Yangon: Saturday, the Kachin Peace Network marked the 4th anniversary of the resumed war in the Kachin region. The organization urges to support the IDP camps where thousands of people are living under severe circumstances. Recently, the support has been cut.
Recent cuts in the support to the Kachin IDP camps has caused strong reactions in the Kachin Peace Network. The organization works to promote public awareness on the circumstances of the 120,000 Kachin people internally displaced in the Kachin and Shan State.
David Gum Awng is working as a volunteer for the organization and is one of the coordinators of the event.
“The IDPs have been forgotten. The circumstances in the camps are very severe right now. People do not have enough food, so we need to do something now,” David Gum Awng says.
New ceasefire talks
Fighting between the Kachin Independence Army and Myanmar Army restarted the 9th of June 2011 after a 17-year-old ceasefire broke down – just one year after the democratic opening in Myanmar. The recent conflict has resulted in the deaths of thousands of people and displacement of 120,000 civilians.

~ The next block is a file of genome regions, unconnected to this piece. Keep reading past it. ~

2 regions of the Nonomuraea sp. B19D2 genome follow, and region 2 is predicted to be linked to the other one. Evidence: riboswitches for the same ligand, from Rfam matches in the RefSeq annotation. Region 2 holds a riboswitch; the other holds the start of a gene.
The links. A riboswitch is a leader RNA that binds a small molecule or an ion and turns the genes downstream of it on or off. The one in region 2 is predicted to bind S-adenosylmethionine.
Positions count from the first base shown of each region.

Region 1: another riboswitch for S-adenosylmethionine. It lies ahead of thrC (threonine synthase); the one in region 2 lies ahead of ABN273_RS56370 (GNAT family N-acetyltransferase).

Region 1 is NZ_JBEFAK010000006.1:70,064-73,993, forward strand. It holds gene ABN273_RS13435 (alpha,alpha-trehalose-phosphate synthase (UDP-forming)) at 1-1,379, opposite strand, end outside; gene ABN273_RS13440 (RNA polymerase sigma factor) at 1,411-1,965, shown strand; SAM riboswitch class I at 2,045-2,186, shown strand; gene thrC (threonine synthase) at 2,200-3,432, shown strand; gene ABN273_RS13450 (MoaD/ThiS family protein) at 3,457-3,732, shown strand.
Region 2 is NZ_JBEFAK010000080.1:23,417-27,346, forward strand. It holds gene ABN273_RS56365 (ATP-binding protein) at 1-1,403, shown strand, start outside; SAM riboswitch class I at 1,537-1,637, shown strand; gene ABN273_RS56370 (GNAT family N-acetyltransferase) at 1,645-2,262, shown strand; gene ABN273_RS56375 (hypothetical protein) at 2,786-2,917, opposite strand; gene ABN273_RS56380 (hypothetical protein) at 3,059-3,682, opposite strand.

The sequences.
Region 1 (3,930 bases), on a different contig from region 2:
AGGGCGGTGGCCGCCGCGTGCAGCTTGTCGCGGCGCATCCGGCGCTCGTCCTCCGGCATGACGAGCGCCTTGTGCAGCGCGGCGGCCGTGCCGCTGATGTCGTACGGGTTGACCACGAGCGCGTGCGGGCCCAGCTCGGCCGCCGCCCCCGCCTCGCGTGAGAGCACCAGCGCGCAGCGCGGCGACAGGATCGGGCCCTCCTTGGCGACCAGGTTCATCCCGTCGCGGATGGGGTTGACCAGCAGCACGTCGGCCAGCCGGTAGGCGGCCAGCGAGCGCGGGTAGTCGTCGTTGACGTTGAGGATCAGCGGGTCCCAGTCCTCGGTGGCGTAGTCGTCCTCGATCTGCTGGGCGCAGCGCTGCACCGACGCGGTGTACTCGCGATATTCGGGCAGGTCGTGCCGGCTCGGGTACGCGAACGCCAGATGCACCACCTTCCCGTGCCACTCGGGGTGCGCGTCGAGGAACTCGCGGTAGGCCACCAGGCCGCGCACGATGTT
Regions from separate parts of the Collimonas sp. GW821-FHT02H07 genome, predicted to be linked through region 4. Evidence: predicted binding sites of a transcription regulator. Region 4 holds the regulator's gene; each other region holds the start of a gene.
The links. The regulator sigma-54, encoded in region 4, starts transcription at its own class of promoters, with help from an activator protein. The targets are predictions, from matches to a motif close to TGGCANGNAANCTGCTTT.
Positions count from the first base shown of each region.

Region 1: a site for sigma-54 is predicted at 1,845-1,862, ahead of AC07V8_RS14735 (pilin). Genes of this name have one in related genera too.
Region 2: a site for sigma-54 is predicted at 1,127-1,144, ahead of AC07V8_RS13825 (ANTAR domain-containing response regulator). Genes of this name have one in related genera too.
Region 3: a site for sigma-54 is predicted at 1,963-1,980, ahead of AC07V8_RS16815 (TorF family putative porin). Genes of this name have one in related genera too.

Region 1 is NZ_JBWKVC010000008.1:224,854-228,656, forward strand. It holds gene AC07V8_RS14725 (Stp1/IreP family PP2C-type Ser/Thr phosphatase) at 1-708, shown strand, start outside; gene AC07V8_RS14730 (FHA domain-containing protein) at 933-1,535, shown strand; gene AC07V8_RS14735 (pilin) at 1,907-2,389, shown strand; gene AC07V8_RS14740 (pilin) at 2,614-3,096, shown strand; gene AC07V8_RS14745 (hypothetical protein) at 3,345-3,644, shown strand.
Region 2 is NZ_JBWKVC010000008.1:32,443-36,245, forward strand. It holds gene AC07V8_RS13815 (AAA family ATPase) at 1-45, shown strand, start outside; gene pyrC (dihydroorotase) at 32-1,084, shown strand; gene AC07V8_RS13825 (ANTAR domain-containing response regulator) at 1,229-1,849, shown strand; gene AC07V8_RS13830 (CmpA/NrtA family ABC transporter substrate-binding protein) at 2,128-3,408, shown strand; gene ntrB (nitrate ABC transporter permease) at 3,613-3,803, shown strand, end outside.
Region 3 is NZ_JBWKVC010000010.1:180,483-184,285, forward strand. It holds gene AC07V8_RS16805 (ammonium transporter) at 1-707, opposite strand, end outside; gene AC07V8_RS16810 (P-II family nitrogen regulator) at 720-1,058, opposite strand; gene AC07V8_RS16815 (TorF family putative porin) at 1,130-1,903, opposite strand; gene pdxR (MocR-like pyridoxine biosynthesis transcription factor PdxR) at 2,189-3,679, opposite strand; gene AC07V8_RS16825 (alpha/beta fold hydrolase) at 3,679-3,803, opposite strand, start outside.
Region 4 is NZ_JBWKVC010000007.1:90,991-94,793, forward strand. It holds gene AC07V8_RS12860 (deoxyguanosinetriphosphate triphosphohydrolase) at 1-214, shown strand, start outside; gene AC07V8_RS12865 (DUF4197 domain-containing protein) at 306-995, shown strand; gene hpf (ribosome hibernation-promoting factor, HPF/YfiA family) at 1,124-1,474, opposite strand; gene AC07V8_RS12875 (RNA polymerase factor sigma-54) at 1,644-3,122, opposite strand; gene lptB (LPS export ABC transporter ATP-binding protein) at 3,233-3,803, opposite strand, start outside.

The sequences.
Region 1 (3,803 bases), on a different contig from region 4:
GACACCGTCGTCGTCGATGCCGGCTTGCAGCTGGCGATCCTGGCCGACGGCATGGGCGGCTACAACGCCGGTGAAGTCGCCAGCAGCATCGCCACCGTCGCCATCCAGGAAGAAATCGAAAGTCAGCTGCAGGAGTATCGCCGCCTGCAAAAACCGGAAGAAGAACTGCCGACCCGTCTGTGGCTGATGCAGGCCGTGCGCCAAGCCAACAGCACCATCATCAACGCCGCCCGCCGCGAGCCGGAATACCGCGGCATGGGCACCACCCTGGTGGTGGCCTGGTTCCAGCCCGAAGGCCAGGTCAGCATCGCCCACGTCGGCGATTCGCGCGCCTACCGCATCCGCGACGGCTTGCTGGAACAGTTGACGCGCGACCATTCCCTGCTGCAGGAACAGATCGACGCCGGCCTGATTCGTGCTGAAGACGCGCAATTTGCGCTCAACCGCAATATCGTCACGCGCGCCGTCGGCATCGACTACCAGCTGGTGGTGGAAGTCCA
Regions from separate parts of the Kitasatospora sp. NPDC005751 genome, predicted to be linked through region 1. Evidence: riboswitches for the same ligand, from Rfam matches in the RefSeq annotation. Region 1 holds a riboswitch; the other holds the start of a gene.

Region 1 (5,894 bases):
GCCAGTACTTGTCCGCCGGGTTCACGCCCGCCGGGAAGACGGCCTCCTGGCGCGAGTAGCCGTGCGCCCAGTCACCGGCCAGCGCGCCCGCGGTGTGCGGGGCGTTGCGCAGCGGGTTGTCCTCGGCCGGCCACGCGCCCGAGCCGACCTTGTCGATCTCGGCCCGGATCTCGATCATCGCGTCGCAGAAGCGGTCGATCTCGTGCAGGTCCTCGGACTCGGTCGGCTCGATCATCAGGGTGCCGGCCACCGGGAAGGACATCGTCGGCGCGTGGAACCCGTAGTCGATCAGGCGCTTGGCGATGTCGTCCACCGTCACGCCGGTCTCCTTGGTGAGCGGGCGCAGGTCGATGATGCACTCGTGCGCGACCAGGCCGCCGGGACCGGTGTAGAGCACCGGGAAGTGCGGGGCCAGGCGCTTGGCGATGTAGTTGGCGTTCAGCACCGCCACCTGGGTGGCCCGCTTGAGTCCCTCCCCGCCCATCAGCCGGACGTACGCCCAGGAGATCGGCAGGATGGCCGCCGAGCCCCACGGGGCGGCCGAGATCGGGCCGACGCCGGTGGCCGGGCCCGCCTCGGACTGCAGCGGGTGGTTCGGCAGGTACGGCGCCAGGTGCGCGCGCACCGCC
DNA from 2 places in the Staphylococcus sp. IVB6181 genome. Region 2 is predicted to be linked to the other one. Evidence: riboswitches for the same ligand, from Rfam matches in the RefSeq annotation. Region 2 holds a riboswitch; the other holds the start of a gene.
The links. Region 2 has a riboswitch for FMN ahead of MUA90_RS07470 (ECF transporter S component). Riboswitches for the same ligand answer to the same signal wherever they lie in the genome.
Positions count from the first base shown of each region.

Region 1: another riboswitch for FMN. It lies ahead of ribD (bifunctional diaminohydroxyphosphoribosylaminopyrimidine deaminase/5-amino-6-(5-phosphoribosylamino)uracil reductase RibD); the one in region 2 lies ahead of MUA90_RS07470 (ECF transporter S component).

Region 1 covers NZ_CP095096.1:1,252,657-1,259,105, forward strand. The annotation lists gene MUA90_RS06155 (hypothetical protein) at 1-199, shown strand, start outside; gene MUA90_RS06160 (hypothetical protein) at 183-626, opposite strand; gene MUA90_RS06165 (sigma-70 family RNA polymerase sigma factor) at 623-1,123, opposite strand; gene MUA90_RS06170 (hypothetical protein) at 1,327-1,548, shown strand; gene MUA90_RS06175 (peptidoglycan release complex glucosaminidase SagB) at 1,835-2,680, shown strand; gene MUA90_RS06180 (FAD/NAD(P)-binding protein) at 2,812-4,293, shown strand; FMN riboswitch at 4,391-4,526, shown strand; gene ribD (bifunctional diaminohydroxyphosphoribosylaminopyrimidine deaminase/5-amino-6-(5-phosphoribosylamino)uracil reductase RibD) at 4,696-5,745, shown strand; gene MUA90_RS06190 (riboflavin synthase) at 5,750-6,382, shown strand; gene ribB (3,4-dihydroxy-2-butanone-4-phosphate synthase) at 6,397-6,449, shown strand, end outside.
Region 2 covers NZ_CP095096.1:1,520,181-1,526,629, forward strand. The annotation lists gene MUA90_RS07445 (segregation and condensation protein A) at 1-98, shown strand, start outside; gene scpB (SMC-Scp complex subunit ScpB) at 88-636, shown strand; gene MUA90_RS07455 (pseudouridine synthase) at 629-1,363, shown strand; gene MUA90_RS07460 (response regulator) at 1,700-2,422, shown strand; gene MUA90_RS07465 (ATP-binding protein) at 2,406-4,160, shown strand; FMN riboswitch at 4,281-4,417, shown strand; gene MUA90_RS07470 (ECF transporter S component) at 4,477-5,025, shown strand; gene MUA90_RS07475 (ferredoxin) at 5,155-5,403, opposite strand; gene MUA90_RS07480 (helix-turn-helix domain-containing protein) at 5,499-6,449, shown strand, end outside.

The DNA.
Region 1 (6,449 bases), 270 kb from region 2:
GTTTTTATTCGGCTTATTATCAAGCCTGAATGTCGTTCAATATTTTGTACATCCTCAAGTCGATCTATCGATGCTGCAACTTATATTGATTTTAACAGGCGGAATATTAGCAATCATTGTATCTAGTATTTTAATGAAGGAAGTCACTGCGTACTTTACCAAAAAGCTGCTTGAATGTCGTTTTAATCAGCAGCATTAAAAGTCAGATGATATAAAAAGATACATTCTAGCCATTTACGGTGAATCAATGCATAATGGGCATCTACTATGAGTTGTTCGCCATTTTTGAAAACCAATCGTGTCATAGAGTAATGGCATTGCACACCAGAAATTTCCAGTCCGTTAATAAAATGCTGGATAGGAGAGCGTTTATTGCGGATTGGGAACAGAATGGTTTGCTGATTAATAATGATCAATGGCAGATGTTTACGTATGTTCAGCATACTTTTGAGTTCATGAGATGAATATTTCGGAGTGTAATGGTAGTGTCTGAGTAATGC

However, in March this year, Kachin Leaders met with the Burmese government in Naypyidaw to discuss a new ceasefire agreement.
“A new ceasefire agreement is likely to happen in a near future, but we do not really know what is going on inside. We can only hope that it will happen very soon,” David Gum Awng says.
“With the election coming up soon, an agreement like this will be a very crucial and necessary step towards democracy in our country”.
According to UNCHR the 120,000 IDPs displaced in Kachin State and northern Shan State are in need of continued humanitarian assistance.
Although both parts most likely will sign a new ceasefire, the Kachin Peace Network estimates that it will not be a strong agreement or ‘an open book’ as General Gun Maw (KIA) Kachin Independence Army said earlier.
“The ethnic leaders will not sign a new ceasefire if the armed groups stay in the area, and the government said that several armed groups are not allowed to join,” Khon Ja, founder of the Kachin Peace Network, says.
Among the excluded groups is the new small rebel unit: Ta’ang National Liberation Army (TNLA), who is fighting in the Shan State and Arakan Army (AA) in Western Myanmar as well as Myanmar National Democratic Alliance Army (MNDAA).